Steve Adams <![CDATA[Baez On Extension Talks With Cubs]]> 2020-05-06T20:09:15Z 2020-05-06T20:08:58Z Cubs star Javier Baez hasn’t been shy about publicly discussing his contract talks with the Cubs, and that trend continued this week as the two-time All-Star told ESPN’s Marly Rivera that extension talks with the team have been on hold since the league shut down in mid-March. Both sides decided to “leave it there,” with the 2020 season on indefinite hold, although the 27-year-old made clear that he still hopes to reach an agreement at some point.

    Transactions have halted and rosters frozen during the hiatus, and extension talks were reportedly placed on hold as well. Of course, that’s a tough policy to enforce and one that could conceivably be circumvented so long as a new deal wasn’t announced or reported until the limitations were lifted. It seems that has not been the case, despite Baez’s emphasis on what a “blessing” it’d be to spend his whole career with one team and the fact that neither party feels the need to put a deadline on talks. On the other hand, Baez is keenly aware of the business side of the game and did discuss the possibility of playing with multiple teams in his chat with Rivera. The two also discussed his charitable works in Puerto Rico during the shutdown and Baez’s workouts with his brother-in-law: Twins righty Jose Berrios. Cubs fans will want to take a full look for the full breadth of his comments.

    The Cubs currently control Baez through the 2021 season, after which he’ll join a historically strong class of free-agent shortstops. He and the Cubs agreed to a $10MM salary for the 2020 season over the winter, although the best-case scenario for him is now that he’d receive a prorated portion of that sum (dependent on how many games are able to be played in a shortened season). He’ll have one more trip through arbitration on the horizon, barring an agreement on a new deal.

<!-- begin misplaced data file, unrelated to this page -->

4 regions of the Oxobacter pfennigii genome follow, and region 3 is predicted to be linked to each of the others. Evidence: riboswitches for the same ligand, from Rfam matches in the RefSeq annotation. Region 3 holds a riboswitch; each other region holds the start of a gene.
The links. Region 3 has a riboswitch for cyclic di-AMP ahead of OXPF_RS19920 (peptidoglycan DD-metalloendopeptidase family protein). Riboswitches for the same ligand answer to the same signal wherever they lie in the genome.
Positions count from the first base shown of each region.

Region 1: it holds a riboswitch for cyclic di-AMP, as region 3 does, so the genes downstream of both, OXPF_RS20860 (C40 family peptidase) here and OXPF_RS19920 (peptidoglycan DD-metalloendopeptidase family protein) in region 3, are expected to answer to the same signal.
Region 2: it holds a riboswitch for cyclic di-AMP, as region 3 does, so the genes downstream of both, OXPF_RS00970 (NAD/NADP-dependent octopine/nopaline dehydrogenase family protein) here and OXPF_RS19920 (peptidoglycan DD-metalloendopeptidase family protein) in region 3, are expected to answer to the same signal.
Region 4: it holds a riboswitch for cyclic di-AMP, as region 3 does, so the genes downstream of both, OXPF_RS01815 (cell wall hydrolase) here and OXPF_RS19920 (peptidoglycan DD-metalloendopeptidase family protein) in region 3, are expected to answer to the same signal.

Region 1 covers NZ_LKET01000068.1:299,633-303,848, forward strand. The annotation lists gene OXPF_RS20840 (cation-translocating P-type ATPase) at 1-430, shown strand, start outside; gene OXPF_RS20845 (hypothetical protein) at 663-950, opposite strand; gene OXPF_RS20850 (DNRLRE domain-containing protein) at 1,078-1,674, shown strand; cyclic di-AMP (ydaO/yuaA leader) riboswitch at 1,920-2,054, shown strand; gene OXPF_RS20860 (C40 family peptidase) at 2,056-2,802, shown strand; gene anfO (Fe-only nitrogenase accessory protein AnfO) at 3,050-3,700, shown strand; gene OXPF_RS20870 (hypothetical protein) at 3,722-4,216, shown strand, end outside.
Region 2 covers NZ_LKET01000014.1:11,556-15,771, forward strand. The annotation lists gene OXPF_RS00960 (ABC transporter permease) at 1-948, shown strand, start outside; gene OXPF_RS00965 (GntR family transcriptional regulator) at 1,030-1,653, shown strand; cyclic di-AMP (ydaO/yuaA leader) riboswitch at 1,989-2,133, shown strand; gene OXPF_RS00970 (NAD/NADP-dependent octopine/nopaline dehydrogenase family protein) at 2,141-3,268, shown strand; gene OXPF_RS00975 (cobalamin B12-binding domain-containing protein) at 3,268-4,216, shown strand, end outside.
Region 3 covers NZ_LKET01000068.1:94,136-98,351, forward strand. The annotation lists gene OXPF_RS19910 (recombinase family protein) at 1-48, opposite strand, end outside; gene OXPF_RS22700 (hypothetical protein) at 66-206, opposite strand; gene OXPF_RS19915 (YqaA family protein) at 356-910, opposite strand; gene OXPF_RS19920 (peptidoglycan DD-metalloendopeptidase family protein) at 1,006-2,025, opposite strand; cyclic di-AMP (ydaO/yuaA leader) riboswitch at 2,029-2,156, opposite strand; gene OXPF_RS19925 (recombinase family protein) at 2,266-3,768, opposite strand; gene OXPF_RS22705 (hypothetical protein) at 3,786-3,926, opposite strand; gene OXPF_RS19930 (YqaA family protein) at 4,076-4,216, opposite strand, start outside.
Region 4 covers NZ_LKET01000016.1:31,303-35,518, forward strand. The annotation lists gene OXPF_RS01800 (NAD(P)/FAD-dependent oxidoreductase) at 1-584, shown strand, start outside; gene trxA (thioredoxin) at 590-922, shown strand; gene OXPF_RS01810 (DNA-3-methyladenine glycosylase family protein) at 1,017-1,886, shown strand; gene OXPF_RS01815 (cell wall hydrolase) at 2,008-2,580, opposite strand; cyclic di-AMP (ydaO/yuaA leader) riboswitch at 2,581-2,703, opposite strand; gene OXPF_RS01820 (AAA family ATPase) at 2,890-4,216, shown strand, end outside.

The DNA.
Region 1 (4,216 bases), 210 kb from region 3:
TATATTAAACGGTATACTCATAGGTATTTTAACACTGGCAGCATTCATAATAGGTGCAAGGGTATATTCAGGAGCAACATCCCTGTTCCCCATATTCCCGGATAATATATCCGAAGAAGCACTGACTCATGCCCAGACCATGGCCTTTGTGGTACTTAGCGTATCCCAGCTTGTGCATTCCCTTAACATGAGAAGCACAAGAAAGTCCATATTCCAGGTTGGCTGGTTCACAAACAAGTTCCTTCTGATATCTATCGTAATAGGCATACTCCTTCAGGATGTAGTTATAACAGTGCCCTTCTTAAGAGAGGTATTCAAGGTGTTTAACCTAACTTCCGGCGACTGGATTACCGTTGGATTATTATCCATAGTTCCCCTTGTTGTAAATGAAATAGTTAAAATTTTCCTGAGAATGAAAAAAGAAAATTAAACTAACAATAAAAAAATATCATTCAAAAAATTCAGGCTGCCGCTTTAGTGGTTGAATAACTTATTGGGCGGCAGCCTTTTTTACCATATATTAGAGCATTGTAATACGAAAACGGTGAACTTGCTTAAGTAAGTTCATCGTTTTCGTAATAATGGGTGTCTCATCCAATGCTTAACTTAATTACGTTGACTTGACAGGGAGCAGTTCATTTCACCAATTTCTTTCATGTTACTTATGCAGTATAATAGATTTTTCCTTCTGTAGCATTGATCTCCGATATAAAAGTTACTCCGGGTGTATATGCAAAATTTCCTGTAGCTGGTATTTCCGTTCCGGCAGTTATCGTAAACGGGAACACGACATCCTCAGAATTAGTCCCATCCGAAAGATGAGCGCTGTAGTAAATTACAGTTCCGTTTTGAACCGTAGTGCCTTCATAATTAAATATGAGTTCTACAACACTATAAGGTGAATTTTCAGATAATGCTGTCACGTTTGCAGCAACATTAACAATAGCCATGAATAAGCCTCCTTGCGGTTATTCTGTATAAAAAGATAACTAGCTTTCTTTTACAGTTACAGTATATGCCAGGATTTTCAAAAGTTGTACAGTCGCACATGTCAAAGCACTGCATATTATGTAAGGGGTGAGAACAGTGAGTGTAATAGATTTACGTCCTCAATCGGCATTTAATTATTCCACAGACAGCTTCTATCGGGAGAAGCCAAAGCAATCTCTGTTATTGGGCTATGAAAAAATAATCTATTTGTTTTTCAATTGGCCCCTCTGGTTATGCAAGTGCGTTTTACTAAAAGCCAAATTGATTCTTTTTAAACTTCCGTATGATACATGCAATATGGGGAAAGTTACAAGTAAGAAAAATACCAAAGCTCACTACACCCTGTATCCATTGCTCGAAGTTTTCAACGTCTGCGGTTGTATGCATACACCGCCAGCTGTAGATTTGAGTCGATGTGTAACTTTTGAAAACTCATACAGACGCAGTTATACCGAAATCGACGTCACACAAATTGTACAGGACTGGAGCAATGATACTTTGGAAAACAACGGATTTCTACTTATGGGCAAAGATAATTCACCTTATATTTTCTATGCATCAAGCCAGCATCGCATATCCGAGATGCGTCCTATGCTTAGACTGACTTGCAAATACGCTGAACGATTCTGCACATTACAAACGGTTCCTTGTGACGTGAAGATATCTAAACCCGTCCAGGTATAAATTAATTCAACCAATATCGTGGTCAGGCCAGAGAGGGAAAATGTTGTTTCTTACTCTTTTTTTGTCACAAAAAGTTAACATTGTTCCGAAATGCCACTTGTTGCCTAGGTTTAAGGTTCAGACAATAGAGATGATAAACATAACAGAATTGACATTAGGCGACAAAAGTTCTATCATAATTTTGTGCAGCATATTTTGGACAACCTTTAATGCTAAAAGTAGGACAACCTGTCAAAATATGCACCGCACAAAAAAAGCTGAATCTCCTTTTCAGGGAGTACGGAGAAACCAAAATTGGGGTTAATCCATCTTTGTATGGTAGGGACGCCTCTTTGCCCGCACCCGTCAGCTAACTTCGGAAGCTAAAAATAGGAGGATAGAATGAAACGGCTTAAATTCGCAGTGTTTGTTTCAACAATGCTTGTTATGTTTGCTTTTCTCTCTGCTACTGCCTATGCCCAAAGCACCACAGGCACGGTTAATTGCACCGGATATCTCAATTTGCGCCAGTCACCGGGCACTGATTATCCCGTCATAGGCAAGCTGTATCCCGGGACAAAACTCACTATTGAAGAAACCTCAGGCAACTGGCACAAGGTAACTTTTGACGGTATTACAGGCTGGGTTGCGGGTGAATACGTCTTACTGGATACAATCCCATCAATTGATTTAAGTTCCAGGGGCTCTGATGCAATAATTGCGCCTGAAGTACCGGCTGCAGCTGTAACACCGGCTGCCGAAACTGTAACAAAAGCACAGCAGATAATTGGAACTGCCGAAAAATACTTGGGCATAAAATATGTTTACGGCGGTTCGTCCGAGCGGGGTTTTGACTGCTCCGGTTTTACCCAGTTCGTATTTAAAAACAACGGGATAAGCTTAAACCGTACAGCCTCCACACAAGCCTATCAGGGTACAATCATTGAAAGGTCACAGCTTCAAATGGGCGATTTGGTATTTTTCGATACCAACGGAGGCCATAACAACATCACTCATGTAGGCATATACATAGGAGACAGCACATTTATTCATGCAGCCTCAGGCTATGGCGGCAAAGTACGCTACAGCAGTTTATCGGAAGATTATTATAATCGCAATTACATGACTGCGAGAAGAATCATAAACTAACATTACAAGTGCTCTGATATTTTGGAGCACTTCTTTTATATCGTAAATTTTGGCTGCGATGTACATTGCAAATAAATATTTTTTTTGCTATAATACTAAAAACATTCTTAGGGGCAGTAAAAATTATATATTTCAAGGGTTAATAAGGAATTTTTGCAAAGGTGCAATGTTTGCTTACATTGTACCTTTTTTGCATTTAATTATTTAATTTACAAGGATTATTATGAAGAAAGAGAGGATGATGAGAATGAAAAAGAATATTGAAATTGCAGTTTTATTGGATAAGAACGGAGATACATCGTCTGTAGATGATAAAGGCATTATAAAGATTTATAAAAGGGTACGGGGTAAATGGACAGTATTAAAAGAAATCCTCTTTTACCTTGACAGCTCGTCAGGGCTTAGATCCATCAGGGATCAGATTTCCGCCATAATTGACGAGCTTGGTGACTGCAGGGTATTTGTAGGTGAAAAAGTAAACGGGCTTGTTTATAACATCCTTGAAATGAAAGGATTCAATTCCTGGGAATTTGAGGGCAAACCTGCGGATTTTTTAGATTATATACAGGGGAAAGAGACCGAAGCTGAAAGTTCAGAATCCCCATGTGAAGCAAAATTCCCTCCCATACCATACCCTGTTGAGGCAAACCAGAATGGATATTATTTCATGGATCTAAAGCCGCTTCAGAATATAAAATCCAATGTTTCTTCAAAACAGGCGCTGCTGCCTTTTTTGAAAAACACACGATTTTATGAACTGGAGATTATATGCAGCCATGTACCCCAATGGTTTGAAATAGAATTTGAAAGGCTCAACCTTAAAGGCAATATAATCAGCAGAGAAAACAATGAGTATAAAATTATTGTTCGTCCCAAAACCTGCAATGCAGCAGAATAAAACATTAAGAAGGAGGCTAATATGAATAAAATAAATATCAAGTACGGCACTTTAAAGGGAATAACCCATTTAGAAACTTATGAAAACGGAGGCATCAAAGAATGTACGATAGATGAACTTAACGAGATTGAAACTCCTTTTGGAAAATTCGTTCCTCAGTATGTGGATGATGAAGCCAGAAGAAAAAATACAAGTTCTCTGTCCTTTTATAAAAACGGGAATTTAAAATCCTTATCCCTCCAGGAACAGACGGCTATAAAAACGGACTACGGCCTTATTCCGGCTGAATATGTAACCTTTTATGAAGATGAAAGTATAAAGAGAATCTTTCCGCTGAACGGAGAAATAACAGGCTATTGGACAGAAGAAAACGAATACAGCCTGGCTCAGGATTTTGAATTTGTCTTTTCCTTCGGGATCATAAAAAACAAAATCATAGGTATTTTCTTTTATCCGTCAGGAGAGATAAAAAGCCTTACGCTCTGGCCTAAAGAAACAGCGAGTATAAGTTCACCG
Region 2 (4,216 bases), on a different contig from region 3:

A Baez extension would require a change of trajectory for a Cubs organization that has become increasingly averse to spending over the past two seasons. It’s easy to envision Baez, a potential face of the franchise for the better part of the next decade, as an exception to that philosophy, but it’s hard not to notice the team’s decrease in spending. Craig Kimbrel was signed last summer, but only after a prolonged stretch on the restricted list for Ben Zobrist unexpectedly opened up some funds. Chicago also brokered extensions for Kyle Hendricks (four years, $55.5MM) and David Bote (five years, $15MM) in Spring Training 2019, but a Baez deal wouldn’t be in the same stratosphere as those two deals. Outside of those deals, the Cubs have spent just over $14MM in free agency dating back to October 2018.